In contrast to just feeling tired, how likely are you to doze off or fall asleep in the following situations? (Even if you have not done some of these things recently, try to work out how they would have affected you.) Use the following sleep test scale to choose the most appropriate number for each situation:
0 = Would never doze
1 = Slight chance of dozing
2 = Moderate chance of dozing
3 = High chance of dozing
Berger/Henry ENT Center
Jamestown Medical Building
Chestnut Hill Medical Building
The Oaks Medical Center
Nasal obstruction is a common finding in patients with obstructive sleep apnea and snoring. The cause of the obstruction may be due to turbinate tissue overgrowth, deviated septum, sinus disease or collapse/narrowing of the nasal valve. Nasal obstruction may result in mouth breathing which can intensify snoring. A thorough examination is required to determine the source of obstruction. Nasal surgery is highly successful in improving nasal breathing by reducing the size of the turbinates, correcting the deviated septum, relieving sinus disease or enlarging the nasal valve. In some patients, snoring can be dramatically reduced with these procedures.
Nasal obstruction can make tolerance of continuous positive airway pressure therapy (CPAP) much more difficult. In some instances, higher CPAP pressure is needed to overcome nasal blockage. Studies have shown that high CPAP pressures are associated with poorer acceptance of CPAP therapy. Nasal surgery is performed to improve a patient’s tolerance toward continuous positive airway pressure therapy and potentially reduce the pressure required to adequately treat their sleep apnea.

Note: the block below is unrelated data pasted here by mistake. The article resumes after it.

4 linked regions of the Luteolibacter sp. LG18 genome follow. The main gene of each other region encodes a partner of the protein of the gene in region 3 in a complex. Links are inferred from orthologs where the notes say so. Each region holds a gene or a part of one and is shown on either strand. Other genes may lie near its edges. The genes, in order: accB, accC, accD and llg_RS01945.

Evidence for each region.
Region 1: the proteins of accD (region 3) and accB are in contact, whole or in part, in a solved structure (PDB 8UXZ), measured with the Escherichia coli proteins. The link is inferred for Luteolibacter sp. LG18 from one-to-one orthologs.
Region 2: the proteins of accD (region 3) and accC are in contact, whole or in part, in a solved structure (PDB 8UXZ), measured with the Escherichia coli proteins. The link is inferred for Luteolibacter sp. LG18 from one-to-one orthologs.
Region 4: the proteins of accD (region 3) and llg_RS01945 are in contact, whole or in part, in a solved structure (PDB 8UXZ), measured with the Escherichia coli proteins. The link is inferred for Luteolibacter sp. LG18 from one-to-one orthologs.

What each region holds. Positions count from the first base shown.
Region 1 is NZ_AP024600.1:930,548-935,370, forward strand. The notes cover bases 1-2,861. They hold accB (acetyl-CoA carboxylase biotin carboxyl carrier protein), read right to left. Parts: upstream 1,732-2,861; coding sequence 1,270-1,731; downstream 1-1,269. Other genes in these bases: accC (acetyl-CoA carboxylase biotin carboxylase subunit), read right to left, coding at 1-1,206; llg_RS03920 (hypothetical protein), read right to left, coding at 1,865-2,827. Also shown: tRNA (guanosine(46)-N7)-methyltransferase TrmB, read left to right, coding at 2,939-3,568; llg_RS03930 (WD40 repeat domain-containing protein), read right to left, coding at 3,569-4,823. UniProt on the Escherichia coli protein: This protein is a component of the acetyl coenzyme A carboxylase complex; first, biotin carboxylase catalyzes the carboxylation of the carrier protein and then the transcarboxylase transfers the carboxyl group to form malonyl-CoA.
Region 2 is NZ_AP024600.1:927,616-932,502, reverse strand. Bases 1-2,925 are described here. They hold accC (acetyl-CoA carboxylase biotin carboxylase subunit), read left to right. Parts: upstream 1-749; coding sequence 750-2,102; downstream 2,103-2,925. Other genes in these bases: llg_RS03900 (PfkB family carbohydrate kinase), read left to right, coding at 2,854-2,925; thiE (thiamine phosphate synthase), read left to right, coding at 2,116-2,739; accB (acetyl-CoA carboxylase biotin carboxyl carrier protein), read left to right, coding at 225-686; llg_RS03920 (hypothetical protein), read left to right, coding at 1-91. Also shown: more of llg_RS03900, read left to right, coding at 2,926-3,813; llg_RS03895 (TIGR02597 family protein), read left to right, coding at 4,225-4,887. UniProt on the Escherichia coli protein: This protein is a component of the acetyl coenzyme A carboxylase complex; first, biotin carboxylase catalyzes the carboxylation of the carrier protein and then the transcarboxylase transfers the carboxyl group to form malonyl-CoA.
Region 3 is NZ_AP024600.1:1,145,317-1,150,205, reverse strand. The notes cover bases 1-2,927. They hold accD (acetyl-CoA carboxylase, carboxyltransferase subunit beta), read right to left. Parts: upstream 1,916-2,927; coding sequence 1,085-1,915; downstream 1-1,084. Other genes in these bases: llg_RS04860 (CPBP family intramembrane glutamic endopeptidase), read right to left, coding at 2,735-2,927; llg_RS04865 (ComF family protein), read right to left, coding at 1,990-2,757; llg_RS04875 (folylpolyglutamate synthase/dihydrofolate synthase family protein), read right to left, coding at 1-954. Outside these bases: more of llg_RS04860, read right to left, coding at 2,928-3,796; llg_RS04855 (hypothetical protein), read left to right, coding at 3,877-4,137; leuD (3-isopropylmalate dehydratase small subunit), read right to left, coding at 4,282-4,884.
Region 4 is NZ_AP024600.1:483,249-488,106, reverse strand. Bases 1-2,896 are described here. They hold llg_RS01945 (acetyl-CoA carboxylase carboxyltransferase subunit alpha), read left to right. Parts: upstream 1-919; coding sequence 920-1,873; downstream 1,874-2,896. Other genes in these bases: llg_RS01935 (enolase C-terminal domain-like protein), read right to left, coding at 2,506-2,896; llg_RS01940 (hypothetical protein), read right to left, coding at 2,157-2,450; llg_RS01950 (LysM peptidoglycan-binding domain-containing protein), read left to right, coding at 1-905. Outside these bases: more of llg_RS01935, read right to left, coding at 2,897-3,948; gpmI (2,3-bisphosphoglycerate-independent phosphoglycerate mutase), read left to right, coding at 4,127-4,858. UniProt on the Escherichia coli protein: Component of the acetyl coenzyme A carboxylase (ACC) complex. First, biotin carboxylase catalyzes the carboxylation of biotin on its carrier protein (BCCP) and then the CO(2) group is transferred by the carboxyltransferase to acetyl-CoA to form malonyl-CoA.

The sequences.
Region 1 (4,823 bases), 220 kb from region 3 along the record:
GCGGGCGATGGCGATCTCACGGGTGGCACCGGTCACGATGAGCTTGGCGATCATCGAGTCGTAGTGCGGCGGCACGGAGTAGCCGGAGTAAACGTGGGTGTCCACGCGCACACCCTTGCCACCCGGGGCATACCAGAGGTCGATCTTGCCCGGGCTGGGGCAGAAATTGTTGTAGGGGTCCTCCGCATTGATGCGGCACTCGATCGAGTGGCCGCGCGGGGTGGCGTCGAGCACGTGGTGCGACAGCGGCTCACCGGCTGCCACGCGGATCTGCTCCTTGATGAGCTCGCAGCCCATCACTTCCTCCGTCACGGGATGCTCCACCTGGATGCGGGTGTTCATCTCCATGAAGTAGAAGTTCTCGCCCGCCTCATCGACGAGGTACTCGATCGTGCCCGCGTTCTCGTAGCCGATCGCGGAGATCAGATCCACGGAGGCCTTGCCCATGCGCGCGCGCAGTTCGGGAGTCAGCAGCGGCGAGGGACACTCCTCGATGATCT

Nasal surgery for snoring and sleep apnea is usually an out-patient procedure. The procedure takes approximately 30 minutes. Our surgeons typically do not use nasal packing. Nasal surgery is generally associated with a mild amount of discomfort, which can be easily managed with medications for one to two days. Patients will experience nasal stuffiness for a few days and can usually return to work in three days.
Very commonly, the uvula and soft palate are the source of snoring and airway obstruction. The uvula is the soft “finger-shaped” tissue that hangs down from the roof of the mouth. Both the soft palate and uvula consist of a complex of muscles covered by a mucous membrane. In patients with snoring or sleep apnea, this complex is too long or thick which may result in obstruction of the airway.
Uvulopalatopharyngoplasty, also known as UPPP, is designed to treat excessive tissue of the soft palate and/or uvula that is blocking the airway. There are many different variations of this surgical technique. One such variation is the Uvulopalatal Flap. This surgical technique is less invasive than traditional approaches. Instead of removing a large amount of tissue, the uvulopalatal flap repositions the tissue of the soft palate. This allows for a less painful recovery while achieving significant widening of the throat.